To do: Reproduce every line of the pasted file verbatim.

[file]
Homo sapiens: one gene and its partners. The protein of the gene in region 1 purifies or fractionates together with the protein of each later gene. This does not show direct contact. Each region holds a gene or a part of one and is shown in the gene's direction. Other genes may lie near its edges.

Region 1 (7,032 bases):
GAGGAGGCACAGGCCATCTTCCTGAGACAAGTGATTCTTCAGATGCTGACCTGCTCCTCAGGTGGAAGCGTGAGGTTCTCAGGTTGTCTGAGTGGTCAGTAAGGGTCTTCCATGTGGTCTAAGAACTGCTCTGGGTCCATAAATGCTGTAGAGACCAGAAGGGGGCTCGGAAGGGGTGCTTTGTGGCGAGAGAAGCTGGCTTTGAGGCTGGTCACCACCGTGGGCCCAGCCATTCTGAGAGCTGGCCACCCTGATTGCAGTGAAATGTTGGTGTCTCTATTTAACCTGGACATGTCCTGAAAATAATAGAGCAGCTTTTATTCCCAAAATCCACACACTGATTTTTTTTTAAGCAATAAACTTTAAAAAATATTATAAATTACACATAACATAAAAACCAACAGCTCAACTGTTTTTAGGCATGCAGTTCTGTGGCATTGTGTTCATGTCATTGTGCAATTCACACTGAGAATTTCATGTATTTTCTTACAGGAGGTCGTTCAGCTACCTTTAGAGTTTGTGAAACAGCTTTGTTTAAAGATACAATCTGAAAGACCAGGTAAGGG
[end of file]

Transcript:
Homo sapiens: one gene and its partners. The protein of the gene in region 1 purifies or fractionates together with the protein of each later gene. This does not show direct contact. Each region holds a gene or a part of one and is shown in the gene's direction. Other genes may lie near its edges.

Region 1 (7,032 bases):
GAGGAGGCACAGGCCATCTTCCTGAGACAAGTGATTCTTCAGATGCTGACCTGCTCCTCAGGTGGAAGCGTGAGGTTCTCAGGTTGTCTGAGTGGTCAGTAAGGGTCTTCCATGTGGTCTAAGAACTGCTCTGGGTCCATAAATGCTGTAGAGACCAGAAGGGGGCTCGGAAGGGGTGCTTTGTGGCGAGAGAAGCTGGCTTTGAGGCTGGTCACCACCGTGGGCCCAGCCATTCTGAGAGCTGGCCACCCTGATTGCAGTGAAATGTTGGTGTCTCTATTTAACCTGGACATGTCCTGAAAATAATAGAGCAGCTTTTATTCCCAAAATCCACACACTGATTTTTTTTTAAGCAATAAACTTTAAAAAATATTATAAATTACACATAACATAAAAACCAACAGCTCAACTGTTTTTAGGCATGCAGTTCTGTGGCATTGTGTTCATGTCATTGTGCAATTCACACTGAGAATTTCATGTATTTTCTTACAGGAGGTCGTTCAGCTACCTTTAGAGTTTGTGAAACAGCTTTGTTTAAAGATACAATCTGAAAGACCAGGTAAGGG